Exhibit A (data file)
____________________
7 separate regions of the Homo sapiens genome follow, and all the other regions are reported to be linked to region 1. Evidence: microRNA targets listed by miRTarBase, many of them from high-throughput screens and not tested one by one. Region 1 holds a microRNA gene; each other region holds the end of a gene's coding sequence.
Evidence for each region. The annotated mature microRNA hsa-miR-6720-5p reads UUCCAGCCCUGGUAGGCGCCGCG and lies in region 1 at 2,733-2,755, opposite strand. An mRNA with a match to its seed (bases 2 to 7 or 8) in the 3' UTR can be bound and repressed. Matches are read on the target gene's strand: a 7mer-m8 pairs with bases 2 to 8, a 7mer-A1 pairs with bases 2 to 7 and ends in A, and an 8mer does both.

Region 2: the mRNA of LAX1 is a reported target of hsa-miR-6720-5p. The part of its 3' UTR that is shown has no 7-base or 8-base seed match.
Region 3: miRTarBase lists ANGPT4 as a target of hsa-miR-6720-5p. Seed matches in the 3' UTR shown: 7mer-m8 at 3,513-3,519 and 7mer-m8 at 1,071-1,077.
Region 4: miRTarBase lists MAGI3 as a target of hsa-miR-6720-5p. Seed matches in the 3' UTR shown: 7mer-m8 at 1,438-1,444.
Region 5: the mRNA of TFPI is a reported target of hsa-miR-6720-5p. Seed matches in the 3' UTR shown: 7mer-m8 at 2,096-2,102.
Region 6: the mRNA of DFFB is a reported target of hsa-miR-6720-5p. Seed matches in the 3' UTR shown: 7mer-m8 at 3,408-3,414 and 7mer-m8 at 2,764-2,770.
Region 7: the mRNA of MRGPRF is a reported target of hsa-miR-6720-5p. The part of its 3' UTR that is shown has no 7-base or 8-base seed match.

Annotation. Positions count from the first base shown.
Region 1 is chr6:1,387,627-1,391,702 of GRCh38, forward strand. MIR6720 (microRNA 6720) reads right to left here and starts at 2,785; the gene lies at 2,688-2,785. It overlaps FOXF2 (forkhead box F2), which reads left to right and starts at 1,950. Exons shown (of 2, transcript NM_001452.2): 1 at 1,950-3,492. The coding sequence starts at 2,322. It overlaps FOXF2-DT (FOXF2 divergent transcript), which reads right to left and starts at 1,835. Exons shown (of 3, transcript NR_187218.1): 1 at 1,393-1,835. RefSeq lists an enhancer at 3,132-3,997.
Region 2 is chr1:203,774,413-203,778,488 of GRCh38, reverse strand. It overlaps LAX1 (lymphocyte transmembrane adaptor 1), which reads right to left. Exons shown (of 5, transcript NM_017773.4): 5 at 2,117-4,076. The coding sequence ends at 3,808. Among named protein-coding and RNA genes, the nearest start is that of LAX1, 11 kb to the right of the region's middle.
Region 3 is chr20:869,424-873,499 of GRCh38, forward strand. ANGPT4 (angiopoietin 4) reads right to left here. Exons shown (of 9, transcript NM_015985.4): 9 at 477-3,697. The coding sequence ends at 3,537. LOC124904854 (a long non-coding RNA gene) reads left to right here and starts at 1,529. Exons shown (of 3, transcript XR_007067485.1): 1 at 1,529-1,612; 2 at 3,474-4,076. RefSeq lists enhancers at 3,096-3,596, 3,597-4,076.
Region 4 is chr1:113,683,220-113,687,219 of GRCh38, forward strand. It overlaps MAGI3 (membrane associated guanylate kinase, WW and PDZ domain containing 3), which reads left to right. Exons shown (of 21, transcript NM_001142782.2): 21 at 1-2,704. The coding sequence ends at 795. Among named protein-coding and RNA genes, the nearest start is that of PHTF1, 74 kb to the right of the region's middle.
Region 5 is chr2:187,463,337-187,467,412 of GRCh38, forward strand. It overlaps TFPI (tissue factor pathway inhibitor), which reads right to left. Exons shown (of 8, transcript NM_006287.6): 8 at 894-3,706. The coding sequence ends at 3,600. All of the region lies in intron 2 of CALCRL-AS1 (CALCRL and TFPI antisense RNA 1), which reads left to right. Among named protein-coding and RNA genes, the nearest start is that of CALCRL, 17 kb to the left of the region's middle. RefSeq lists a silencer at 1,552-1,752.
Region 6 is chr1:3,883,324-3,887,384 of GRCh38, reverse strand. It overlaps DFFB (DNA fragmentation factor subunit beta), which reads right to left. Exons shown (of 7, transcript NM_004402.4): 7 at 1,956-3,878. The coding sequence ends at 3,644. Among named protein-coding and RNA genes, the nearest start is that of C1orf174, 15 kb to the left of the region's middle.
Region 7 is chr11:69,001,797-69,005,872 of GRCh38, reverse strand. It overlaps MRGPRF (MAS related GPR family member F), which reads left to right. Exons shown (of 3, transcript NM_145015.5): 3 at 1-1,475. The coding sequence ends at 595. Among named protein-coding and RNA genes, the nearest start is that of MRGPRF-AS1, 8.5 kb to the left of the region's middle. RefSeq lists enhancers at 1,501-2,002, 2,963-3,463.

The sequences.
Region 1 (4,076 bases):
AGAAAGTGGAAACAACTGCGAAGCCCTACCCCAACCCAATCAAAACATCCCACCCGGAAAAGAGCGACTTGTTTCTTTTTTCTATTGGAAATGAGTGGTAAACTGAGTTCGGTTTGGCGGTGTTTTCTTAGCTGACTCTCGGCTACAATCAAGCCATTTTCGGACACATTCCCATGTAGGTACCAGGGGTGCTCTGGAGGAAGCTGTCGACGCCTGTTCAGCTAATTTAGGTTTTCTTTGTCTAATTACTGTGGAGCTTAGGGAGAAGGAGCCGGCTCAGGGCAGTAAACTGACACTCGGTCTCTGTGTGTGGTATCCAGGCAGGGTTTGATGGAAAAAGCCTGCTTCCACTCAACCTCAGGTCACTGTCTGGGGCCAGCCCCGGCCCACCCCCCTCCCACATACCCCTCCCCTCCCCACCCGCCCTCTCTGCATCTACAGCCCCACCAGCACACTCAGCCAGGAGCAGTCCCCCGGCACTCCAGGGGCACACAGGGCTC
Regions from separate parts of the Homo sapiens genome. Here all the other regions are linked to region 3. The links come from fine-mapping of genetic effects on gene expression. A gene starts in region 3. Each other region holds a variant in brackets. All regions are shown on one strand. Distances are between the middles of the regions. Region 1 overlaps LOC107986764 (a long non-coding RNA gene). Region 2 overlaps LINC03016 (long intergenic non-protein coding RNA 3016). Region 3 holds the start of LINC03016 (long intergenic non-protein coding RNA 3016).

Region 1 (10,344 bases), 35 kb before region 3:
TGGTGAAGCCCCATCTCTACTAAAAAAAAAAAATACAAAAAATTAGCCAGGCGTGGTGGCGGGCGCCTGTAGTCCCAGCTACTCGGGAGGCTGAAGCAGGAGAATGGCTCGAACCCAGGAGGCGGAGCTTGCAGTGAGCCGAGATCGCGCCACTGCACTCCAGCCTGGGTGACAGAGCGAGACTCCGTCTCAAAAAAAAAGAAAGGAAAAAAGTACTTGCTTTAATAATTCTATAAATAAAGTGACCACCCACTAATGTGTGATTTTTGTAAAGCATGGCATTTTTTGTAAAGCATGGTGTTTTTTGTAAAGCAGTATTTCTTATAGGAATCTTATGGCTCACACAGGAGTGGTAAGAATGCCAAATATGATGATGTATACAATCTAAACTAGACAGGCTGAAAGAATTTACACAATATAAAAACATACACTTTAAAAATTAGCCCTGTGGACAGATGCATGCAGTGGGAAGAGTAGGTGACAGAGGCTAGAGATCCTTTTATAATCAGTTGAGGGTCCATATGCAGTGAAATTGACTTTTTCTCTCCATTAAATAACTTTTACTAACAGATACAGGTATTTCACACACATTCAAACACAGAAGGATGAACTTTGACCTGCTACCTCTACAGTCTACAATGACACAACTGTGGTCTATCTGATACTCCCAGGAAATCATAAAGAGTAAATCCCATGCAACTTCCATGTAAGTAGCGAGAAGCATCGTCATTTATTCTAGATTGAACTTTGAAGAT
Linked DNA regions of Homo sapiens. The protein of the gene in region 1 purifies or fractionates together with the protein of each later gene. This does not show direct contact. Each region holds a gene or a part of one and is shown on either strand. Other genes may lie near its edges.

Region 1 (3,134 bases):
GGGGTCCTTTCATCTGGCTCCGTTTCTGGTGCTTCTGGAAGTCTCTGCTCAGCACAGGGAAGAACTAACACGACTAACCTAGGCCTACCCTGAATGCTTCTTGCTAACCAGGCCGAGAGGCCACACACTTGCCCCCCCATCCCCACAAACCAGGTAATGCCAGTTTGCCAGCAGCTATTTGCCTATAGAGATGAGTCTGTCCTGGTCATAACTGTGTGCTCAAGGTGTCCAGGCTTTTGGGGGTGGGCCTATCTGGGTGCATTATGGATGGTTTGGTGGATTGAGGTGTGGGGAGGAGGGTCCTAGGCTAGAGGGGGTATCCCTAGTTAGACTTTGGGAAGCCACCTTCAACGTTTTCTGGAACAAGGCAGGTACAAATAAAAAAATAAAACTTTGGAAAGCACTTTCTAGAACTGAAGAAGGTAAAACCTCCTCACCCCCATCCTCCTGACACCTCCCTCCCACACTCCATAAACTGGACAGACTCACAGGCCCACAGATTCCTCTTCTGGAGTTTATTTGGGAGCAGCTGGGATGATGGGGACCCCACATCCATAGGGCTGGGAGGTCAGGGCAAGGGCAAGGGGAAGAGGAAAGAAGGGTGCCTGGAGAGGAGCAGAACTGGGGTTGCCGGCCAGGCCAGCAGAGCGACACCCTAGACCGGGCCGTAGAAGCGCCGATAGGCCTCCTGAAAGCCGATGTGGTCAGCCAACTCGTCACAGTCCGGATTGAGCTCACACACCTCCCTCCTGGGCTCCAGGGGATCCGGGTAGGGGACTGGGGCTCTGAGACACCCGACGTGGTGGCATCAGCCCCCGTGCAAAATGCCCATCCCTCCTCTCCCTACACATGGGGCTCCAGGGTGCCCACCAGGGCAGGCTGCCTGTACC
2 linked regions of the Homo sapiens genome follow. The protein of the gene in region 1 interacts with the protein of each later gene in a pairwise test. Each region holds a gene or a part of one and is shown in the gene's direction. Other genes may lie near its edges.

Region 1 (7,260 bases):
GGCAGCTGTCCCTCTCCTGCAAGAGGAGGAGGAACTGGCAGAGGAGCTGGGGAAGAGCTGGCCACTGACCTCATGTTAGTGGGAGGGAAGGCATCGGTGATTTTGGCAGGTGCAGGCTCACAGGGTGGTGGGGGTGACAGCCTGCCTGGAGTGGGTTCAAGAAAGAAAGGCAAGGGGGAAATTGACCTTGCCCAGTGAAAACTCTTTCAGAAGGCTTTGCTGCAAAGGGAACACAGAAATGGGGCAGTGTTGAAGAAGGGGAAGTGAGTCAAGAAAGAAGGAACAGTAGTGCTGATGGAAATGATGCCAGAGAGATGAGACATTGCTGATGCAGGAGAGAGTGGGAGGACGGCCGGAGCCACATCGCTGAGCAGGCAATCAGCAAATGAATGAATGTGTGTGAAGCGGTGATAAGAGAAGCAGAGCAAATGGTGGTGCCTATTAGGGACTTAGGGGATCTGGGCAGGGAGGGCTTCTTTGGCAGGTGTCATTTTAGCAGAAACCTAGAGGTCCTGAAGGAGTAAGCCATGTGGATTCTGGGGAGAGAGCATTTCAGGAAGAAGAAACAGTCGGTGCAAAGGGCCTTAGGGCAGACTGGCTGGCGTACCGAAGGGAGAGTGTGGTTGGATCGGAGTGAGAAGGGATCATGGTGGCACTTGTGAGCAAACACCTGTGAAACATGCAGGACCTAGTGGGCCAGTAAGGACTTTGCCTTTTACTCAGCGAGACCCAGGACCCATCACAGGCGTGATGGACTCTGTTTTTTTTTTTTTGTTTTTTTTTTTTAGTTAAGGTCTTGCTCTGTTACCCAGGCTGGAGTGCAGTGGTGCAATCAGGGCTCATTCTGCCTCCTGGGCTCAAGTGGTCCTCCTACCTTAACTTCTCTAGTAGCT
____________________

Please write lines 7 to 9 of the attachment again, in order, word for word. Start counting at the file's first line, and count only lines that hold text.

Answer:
Region 6: the mRNA of DFFB is a reported target of hsa-miR-6720-5p. Seed matches in the 3' UTR shown: 7mer-m8 at 3,408-3,414 and 7mer-m8 at 2,764-2,770.
Region 7: the mRNA of MRGPRF is a reported target of hsa-miR-6720-5p. The part of its 3' UTR that is shown has no 7-base or 8-base seed match.

Annotation. Positions count from the first base shown.